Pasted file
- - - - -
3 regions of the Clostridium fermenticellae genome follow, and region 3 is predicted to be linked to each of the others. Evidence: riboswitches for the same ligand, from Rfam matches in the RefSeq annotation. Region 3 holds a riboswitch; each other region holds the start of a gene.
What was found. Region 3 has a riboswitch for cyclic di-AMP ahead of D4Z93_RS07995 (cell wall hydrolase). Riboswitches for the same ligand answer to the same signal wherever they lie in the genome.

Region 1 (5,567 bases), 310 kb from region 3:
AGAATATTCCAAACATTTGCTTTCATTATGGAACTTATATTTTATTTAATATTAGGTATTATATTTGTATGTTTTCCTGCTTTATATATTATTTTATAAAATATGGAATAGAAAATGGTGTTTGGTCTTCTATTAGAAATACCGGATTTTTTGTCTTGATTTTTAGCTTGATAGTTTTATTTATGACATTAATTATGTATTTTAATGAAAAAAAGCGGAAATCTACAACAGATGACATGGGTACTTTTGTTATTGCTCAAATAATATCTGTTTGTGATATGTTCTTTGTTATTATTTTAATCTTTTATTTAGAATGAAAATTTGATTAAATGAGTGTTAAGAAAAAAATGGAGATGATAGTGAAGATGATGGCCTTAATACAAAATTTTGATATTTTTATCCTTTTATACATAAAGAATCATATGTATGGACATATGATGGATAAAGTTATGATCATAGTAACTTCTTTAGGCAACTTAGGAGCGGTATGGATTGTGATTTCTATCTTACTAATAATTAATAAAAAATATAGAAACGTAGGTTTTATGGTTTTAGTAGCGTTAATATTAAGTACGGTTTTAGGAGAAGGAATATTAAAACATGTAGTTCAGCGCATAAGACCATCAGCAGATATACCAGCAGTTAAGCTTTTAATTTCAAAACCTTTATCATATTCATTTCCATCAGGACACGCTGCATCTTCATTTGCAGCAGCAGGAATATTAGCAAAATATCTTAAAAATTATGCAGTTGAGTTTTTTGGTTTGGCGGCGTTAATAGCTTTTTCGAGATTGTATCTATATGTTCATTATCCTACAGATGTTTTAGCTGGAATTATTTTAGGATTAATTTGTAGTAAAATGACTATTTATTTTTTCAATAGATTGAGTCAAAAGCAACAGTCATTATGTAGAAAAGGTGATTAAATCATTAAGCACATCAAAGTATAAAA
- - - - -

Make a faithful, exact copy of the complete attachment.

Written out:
3 regions of the Clostridium fermenticellae genome follow, and region 3 is predicted to be linked to each of the others. Evidence: riboswitches for the same ligand, from Rfam matches in the RefSeq annotation. Region 3 holds a riboswitch; each other region holds the start of a gene.
What was found. Region 3 has a riboswitch for cyclic di-AMP ahead of D4Z93_RS07995 (cell wall hydrolase). Riboswitches for the same ligand answer to the same signal wherever they lie in the genome.

Region 1 (5,567 bases), 310 kb from region 3:
AGAATATTCCAAACATTTGCTTTCATTATGGAACTTATATTTTATTTAATATTAGGTATTATATTTGTATGTTTTCCTGCTTTATATATTATTTTATAAAATATGGAATAGAAAATGGTGTTTGGTCTTCTATTAGAAATACCGGATTTTTTGTCTTGATTTTTAGCTTGATAGTTTTATTTATGACATTAATTATGTATTTTAATGAAAAAAAGCGGAAATCTACAACAGATGACATGGGTACTTTTGTTATTGCTCAAATAATATCTGTTTGTGATATGTTCTTTGTTATTATTTTAATCTTTTATTTAGAATGAAAATTTGATTAAATGAGTGTTAAGAAAAAAATGGAGATGATAGTGAAGATGATGGCCTTAATACAAAATTTTGATATTTTTATCCTTTTATACATAAAGAATCATATGTATGGACATATGATGGATAAAGTTATGATCATAGTAACTTCTTTAGGCAACTTAGGAGCGGTATGGATTGTGATTTCTATCTTACTAATAATTAATAAAAAATATAGAAACGTAGGTTTTATGGTTTTAGTAGCGTTAATATTAAGTACGGTTTTAGGAGAAGGAATATTAAAACATGTAGTTCAGCGCATAAGACCATCAGCAGATATACCAGCAGTTAAGCTTTTAATTTCAAAACCTTTATCATATTCATTTCCATCAGGACACGCTGCATCTTCATTTGCAGCAGCAGGAATATTAGCAAAATATCTTAAAAATTATGCAGTTGAGTTTTTTGGTTTGGCGGCGTTAATAGCTTTTTCGAGATTGTATCTATATGTTCATTATCCTACAGATGTTTTAGCTGGAATTATTTTAGGATTAATTTGTAGTAAAATGACTATTTATTTTTTCAATAGATTGAGTCAAAAGCAACAGTCATTATGTAGAAAAGGTGATTAAATCATTAAGCACATCAAAGTATAAAA